The Northside: Getting from Here to There

By Rebeca A. Hunt

Denver is a multimodal, transit-oriented city, with routes for cars, buses, bikes and walkers. All share the same streets. This is a legacy of the streetcar days of the 1870s to 1950. This month, we will look at the history of Denver’s streetcar system.

Rebecca A. Hunt

As Denver grew, adding new neighborhoods, there was concern that people would not move out of the core city unless they had a way to get from their homes to their work. Initially there was one option, the horsedrawn trolley that ran on rails.

The first transit company, The Denver Horse Railroad Company, formed in 1867, but did not build any lines until 1871 when the railroad began to bring more residents to Denver. It ran from Auraria to the new neighborhood of Curtis Park, north of downtown. The horses soon lost out to electric trolleys. The first ran in downtown Denver, powered by an underground line.

Invented by Denver University professor Dr. Sidney H. Short, it had one big drawback. If anyone stepped in the wrong place, they got a serious shock. By 1890, the underground wires gave way to overhead wires that became the norm for cable cars everywhere.

By 1873, the first north Denver electric line crossed the Platte River at West 16th Avenue, ran up to the top of the bluff, angled up to Fairview (West 32nd Avenue,) and over time headed west through the new town of Highland and out to another independent town called Berkeley. Soon there were spurs reaching out to each new development on the Northside. For a time, multiple companies competed to take streetcars to every quadrant of the city and its suburbs.

The neighborhoods that got the transit were generally middle- and upper-class where the residents could afford to pay the 5-cent each way fare. Working-class and immigrant sections did not generally get local transportation until later, sometimes not until the 1890s. The streetcars were useful and popular but had drawbacks. They were not flexible, being tied to their rails. And they were expensive to build and maintain. Also, their drivers were experts at their jobs who had a tendency to form unions and argue for better wages and working conditions.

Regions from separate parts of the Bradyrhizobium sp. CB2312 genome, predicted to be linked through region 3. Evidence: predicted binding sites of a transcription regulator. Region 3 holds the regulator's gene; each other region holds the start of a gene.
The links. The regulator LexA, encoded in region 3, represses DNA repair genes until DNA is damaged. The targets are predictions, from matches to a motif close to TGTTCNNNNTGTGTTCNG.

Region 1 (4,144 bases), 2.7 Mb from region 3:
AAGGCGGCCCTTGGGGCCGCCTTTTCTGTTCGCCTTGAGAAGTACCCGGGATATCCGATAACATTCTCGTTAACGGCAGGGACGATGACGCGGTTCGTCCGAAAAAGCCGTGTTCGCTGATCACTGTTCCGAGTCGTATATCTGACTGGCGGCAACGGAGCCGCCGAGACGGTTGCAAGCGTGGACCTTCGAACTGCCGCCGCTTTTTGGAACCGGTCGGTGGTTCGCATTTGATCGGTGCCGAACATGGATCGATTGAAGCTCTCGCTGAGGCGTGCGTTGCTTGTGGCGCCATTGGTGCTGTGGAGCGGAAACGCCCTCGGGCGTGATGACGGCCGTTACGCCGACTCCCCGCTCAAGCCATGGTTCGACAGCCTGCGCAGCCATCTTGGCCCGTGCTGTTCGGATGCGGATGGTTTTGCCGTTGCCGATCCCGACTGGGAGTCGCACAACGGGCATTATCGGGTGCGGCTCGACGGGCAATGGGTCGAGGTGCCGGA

The Denver Tramway Company, owned by William Grey Evans, was opposed to unions because he was opposed to workers trying to tell him how to run his company. In 1920 the transit workers went on strike, which led to multiple confrontations between strikers and strikebreakers. Eventually, after seven deaths and much violence, Gov. Oliver Shoup called in the Colorado National Guard to end the strike. By 1915, there was another problem facing the transit company.

The Berkeley-Elitch streetcars turning at Zuni Street and West 32nd Avenue, 1900-1905. Photo courtesy of Denver Public Library Digital Collections

Automobiles, once a luxury, now only cost $290 for a black, Ford car. Even the middle class could afford a Ford. Just before World War I, ridership had fallen by 9%. And as it continued to drop, the company began to lay off employees and cut back on routes. The streetcar system struggled on until the company and the city agreed to stop service and convert to more flexible and cheaper buses. That is how we got the bus transit system we have today.

Car commuters still outnumber bus riders. Especially in neighborhoods like ours, buses are still a great option for our residents. Have you ever wondered why we have small business blocks at the corners of many main Northside streets?

The trolley lines changed how developers planned out the neighborhoods. At some point every line came to a stop, turned a corner or crossed another line. These intersections were where riders exited and began their walk home.

This provided a perfect place to build a large building with grocery stores, butcher shops, saloons and other types of businesses. A few examples are the corner of West 32nd Avenue and Zuni Street, and where West 38th Avenue crosses Tennyson.

Denver Tramway Company map. Photo courtesy of Denver Public Library Digital Collections, 1933

In the Tennyson example this encouraged completion of a small business district. As people walked by the businesses, they could just stop in for whatever they needed. So, in 2023, the streetcars are gone, but the rails are still there, just 3 feet under the current street surfaces.

Dr. Rebecca A. Hunt has been a Denver resident since 1985. She worked in museums and then taught Colorado, Denver and immigration history at the University of Colorado Denver until she retired in 2020.


1 Comment

  1. Overhead wires were never the norm for cable cars everywhere. As in other major cities, Denver had two cable car lines powered by steam engines in power plants downtown that ran a moving cable between the tracks that the car would clamp on and off to for locomotion just like the current system in San Francisco. These then were replaced by streetcars with electric motors on the car with power coming from an overhead bare electric line which the cars connected with by a spring-loaded pole from the top of the car called a pantograph which slid along the bare line as the car moved (similar to our current light rail trains).

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